BREXIT BOMBSHELL: Ireland ‘SECRETLY PLANNING’ for hard Brexit – shock survey of border

Daily Express :: Politics Feed
BREXIT BOMBSHELL: Ireland ‘SECRETLY PLANNING’ for hard Brexit – shock survey of border

Both Taoiseach and Foreign Affairs Minister Simon Coveney are on record as saying there is no planning being undertaken for a return to a hard border, but an investigation carried out by the Irish Examiner has suggested preparations for “all eventualities” are under way.

Citing sources working within various Government agencies, the newspaper said a “high-level scoping exercise” was underway aimed at identifying “what type of capacity would be needed” along the border, and the best ways to provide this.

One insider said: “Things are a lot more advanced than people are saying in public in every aspect in terms of preparing for a no-deal Brexit.

“There are already customs turnoffs. You go up the M1 to Belfast and you see the cut-out that is still there from 20 years ago where people were brought in for customs checks, and it’s probably developing more on existing things.”

While the OPW regularly carries out audits of the land and buildings it owns and controls for other departments, it is understood that a new emphasis is being put on the border region, with the M1 specifically being examined.

Irish Government agency the Office of Public Works regular inspects and audits buildings which it owns, as well as those belonging to other government departments.

But the Examiner said officials were increasingly focusing their attention on the area along the , particularly the M1 motorway, which forms the bulk of the N1 national primary road which links Dublin and Belfast.

The insider said the officials were considering “how they could incorporate maybe customs or agriculture checkpoints on the land that they have or whether they would have to acquire more land”.</span></span></span>

Another source added: “They did a survey of the entire border and identified all Government properties.

“That surveying work is done every few years, so working off the basis of where do we have properties on the border, a lot of them are old military installations, or the garda station that has been closed in X border town that are still in the ownership of the OPW or the State, zoning of land and things like that.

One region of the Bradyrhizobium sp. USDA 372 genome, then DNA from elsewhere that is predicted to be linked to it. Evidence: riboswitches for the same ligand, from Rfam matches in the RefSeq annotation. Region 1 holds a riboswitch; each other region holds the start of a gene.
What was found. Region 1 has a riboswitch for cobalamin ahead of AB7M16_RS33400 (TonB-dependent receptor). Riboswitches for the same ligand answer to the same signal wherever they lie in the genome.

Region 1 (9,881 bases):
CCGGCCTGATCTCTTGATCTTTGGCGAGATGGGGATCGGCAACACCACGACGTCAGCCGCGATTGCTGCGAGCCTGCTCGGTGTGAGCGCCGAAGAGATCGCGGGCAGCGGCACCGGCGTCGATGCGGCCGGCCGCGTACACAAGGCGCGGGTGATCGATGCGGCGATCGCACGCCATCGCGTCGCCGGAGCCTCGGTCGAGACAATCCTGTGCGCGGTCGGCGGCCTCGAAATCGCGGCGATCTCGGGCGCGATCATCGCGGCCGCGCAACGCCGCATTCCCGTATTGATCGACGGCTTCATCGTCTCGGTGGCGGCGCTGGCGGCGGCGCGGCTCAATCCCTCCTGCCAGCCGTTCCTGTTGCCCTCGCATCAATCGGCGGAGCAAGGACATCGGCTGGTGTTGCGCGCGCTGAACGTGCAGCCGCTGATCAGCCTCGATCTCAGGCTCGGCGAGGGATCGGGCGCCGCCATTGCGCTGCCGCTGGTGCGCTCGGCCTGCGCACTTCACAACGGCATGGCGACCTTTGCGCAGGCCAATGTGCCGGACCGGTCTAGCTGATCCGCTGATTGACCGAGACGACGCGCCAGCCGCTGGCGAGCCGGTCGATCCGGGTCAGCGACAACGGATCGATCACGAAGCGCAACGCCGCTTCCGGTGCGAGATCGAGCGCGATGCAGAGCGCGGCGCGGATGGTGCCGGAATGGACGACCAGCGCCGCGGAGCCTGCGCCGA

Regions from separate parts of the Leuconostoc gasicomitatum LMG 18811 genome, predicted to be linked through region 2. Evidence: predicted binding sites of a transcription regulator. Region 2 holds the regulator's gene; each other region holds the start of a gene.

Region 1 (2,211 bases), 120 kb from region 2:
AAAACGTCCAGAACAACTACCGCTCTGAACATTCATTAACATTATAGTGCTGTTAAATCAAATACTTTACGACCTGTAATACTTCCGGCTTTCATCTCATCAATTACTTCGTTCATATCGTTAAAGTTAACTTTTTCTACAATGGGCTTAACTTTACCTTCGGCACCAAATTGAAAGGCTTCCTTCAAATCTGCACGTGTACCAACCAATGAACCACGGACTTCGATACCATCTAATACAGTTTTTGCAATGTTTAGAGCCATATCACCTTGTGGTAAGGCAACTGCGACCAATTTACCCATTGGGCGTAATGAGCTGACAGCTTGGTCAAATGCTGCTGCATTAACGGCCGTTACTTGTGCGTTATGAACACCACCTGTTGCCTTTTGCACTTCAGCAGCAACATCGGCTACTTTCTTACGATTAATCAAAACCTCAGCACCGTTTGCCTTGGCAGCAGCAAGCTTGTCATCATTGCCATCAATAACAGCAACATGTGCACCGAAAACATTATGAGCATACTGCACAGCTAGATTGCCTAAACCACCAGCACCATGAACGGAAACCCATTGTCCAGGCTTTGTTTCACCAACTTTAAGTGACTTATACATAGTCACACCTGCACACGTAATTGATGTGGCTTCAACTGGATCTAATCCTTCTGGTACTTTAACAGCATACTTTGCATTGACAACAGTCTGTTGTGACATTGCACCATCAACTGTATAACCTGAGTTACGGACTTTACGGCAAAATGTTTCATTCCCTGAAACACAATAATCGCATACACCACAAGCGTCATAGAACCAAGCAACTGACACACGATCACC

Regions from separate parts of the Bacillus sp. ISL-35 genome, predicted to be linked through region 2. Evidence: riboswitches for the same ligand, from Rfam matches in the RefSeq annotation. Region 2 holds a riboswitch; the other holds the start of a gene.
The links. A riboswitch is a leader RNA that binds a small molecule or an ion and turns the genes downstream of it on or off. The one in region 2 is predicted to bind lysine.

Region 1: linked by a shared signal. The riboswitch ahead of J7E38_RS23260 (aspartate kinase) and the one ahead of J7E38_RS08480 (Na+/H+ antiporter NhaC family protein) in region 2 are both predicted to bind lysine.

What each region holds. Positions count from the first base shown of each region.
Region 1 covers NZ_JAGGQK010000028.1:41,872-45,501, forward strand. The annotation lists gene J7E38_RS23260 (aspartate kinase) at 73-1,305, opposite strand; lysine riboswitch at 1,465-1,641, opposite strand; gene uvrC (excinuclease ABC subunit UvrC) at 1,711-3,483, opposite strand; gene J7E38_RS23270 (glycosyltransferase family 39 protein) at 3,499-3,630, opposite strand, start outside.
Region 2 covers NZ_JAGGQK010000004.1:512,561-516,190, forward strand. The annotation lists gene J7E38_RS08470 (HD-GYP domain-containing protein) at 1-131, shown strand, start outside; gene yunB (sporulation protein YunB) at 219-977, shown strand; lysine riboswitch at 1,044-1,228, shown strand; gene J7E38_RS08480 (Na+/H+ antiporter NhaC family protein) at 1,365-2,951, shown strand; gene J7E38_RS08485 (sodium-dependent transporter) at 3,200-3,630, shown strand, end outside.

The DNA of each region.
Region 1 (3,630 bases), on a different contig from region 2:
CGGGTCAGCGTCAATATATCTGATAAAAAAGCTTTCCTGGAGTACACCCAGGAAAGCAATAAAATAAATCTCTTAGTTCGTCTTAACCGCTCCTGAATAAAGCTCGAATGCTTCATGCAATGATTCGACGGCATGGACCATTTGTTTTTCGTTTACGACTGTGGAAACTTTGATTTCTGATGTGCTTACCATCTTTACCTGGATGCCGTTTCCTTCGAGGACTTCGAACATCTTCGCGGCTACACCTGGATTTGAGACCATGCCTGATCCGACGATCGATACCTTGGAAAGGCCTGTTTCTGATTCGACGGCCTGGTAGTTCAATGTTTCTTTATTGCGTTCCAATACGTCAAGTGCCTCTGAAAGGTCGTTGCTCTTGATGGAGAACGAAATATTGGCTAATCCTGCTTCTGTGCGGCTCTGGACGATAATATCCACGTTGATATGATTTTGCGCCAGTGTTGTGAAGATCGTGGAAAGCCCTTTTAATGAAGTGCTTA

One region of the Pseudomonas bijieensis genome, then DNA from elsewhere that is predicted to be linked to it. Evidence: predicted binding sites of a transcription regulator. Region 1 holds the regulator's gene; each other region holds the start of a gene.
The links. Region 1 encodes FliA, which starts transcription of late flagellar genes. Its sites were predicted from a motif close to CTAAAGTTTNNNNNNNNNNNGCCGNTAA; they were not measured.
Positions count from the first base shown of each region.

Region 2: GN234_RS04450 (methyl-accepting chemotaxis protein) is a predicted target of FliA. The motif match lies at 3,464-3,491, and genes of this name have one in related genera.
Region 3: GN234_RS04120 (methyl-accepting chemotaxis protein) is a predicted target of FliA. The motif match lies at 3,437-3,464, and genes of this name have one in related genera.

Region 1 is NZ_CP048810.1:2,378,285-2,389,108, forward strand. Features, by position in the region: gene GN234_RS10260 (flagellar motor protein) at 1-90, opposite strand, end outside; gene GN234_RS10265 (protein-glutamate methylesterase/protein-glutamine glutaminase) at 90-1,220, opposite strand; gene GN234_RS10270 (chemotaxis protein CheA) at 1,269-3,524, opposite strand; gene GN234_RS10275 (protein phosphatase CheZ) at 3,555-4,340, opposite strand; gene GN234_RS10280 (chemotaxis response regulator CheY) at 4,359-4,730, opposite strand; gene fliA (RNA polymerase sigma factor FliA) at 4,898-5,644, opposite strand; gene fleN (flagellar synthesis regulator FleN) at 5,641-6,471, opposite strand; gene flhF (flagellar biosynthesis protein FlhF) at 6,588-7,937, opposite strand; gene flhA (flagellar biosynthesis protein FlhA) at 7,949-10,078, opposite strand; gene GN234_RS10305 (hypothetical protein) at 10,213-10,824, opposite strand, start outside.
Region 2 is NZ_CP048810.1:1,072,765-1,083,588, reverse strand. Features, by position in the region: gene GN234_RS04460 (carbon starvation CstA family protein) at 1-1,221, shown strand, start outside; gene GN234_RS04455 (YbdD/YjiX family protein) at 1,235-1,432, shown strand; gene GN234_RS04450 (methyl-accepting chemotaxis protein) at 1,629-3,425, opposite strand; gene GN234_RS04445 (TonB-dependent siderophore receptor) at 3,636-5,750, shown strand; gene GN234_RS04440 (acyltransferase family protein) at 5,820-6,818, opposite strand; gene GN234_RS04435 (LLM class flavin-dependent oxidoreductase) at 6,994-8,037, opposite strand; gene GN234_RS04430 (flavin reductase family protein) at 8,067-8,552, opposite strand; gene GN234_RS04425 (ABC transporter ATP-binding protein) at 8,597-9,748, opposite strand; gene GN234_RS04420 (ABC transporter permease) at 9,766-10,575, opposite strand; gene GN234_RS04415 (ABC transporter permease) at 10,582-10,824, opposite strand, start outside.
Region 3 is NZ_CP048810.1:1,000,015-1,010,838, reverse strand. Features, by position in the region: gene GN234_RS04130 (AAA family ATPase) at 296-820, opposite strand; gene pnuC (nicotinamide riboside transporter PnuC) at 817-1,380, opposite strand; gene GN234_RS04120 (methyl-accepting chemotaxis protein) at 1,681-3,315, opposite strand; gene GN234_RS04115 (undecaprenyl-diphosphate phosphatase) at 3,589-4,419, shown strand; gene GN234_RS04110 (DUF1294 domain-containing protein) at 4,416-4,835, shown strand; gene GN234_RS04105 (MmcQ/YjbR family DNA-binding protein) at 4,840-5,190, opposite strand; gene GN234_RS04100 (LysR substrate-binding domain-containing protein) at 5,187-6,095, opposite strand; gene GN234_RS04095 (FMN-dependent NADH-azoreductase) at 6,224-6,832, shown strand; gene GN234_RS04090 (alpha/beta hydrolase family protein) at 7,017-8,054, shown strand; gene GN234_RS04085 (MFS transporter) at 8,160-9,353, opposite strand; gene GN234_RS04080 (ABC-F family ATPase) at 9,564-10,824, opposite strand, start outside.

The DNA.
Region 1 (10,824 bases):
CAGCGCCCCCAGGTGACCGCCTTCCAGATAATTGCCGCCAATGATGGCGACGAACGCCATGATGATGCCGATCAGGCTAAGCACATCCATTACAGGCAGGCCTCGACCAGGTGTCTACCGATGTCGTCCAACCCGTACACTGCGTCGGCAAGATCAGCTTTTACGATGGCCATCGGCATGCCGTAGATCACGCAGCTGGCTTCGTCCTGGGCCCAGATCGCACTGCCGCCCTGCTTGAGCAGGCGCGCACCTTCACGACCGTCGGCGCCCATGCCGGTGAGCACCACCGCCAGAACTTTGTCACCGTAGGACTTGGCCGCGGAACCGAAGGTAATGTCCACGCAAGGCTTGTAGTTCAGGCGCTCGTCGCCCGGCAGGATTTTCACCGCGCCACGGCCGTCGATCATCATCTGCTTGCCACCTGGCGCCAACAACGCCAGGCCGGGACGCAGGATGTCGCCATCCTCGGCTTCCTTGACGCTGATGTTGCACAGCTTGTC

“There is a context, topographical reports on Monaghan are suddenly being looked at a lot closer, but they are being done anyway.”

A third insider said: “There is definitely planning taking place, but it is extremely hush hush as to how it is being spoken about and about how it is being driven at secretary general and assistant secretary level.”</span></span>

The anticipation was that, in the event of a hard border, the EU would allow Ireland a period of “grace” whereby goods arriving from the UK could be delivered without checks, he added.

has stated that, separate to published contingency planning around ports and airports, work is going on “in the background” to prepare for a no-deal Brexit.

Speaking at a Brexit Ready roadshow in Dublin’s Convention Centre last week, Mr Coveney said these plans would be “a much more dramatic response because what that would mean is that we would have to have certain things ready to kick in by March 29 next year and we will have to work with the EU on contingencies for that too”.

However, a spokesman for Mr Coveney dismissed rumours about the “scoping exercise” as “rubbish”, insisting: “Under no circumstances will there be a return to the border of the past”.</span>

On Friday, Mr Varadkar said he was “confident but not complacent” that there will not be a hard border in Ireland.

However, Fianna Fáil Brexit spokeswoman Lisa Chambers has lodged an official complaint about the lack of available information about preparations for the next year.

She added: “I have been completely stonewalled.”</span>

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